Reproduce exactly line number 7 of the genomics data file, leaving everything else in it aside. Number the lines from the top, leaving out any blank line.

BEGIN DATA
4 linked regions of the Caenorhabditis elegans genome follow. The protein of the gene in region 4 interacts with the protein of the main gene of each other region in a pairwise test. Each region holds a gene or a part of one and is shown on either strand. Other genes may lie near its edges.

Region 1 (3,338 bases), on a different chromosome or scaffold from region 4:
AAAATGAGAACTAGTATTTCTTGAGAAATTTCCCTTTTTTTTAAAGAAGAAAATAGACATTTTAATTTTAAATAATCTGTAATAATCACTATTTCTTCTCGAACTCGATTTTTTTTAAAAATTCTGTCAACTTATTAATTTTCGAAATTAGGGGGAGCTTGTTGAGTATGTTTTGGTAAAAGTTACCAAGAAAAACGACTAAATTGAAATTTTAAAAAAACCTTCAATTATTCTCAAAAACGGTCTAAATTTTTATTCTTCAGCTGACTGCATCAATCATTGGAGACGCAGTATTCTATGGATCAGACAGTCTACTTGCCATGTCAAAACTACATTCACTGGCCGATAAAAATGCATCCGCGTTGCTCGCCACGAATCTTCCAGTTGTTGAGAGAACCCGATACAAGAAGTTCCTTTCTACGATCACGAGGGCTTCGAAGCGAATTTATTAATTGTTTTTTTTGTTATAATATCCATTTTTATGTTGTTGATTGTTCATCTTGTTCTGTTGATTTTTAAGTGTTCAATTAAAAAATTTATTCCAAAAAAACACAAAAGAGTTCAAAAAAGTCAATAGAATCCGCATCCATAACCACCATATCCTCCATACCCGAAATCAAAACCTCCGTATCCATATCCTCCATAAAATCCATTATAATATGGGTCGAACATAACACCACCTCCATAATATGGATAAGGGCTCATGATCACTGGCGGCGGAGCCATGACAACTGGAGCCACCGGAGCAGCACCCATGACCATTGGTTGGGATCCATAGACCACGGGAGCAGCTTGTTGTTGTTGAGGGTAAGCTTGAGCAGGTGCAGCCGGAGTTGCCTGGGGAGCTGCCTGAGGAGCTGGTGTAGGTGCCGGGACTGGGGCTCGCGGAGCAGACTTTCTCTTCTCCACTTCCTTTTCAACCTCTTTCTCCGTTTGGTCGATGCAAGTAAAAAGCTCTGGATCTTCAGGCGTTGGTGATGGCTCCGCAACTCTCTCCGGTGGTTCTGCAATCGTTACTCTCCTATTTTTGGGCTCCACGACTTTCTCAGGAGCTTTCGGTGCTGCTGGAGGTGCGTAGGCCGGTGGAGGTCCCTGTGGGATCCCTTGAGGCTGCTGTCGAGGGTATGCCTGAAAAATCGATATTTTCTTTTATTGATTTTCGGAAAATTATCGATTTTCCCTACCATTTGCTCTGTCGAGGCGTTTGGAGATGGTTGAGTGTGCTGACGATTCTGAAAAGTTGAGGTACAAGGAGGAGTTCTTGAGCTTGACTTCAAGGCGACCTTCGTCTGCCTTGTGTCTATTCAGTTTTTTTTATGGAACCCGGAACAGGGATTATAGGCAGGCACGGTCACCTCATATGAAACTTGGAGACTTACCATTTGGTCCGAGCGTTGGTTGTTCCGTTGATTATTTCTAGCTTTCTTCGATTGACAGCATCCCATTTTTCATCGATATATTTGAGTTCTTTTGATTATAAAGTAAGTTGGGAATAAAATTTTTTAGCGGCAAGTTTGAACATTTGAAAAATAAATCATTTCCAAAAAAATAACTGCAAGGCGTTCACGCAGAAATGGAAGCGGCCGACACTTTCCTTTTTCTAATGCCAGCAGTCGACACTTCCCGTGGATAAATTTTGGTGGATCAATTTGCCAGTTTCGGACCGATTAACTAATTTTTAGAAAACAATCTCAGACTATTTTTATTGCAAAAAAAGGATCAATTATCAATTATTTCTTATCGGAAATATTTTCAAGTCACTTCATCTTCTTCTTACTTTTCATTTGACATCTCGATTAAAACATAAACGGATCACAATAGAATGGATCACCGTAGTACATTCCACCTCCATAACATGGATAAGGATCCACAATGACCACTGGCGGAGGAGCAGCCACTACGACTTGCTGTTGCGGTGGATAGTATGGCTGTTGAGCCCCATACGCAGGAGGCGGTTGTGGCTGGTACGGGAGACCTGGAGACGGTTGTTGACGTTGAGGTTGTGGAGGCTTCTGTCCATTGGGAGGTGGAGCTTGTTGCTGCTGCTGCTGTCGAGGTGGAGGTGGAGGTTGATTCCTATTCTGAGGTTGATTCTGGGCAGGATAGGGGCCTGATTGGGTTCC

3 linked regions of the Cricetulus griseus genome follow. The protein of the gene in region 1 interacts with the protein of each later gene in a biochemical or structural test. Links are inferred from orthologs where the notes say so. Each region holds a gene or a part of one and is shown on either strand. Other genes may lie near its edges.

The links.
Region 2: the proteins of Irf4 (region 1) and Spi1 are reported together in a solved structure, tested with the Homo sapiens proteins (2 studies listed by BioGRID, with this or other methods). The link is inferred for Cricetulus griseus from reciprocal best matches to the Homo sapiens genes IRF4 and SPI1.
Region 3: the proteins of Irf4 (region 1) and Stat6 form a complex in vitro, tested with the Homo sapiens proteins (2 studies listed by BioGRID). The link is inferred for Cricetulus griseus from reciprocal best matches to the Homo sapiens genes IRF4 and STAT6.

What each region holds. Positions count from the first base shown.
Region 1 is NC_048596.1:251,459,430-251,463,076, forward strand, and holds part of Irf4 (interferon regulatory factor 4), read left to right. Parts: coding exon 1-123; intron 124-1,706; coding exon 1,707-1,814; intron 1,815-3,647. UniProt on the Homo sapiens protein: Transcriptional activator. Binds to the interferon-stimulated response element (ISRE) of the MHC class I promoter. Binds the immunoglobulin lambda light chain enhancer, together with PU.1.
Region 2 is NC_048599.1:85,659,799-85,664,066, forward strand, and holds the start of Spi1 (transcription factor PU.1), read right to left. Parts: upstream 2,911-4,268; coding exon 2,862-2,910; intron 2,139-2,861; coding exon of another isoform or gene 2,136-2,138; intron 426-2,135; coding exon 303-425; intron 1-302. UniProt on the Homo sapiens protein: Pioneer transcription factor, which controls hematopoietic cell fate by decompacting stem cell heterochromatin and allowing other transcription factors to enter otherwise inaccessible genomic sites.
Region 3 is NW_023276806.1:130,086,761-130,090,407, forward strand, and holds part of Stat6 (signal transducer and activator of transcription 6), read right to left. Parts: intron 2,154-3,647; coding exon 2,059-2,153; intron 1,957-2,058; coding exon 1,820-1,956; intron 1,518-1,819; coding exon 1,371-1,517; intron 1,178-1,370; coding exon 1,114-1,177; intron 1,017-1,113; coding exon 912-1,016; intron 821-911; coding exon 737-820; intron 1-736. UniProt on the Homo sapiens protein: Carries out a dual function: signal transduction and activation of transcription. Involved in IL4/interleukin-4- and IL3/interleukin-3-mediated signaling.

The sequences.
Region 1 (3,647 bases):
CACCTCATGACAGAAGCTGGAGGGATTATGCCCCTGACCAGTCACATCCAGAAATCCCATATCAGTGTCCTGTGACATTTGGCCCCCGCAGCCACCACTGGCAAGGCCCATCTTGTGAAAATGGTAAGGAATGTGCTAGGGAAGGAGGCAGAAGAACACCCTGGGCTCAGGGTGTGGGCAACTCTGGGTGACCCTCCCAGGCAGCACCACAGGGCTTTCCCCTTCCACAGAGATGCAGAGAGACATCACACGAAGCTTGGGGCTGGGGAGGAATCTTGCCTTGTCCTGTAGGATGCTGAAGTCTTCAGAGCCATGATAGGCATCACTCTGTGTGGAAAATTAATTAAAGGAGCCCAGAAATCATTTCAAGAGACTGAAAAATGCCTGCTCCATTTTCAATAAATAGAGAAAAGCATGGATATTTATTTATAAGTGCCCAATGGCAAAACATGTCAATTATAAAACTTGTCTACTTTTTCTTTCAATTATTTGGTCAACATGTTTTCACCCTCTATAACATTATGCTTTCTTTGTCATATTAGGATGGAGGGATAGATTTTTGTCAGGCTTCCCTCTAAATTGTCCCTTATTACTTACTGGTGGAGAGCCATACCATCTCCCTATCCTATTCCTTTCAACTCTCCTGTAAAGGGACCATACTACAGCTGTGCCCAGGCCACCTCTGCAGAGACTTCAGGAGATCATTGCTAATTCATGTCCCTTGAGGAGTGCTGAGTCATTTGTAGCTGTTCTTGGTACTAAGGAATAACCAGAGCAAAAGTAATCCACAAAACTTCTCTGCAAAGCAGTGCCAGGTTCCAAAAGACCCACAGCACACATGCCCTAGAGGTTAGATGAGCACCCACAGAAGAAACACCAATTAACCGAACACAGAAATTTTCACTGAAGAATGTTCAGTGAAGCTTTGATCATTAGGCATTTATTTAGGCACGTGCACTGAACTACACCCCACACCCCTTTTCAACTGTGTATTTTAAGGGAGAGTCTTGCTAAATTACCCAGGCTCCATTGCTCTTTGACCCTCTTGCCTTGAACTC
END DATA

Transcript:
Region 3: the proteins of Irf4 (region 1) and Stat6 form a complex in vitro, tested with the Homo sapiens proteins (2 studies listed by BioGRID). The link is inferred for Cricetulus griseus from reciprocal best matches to the Homo sapiens genes IRF4 and STAT6.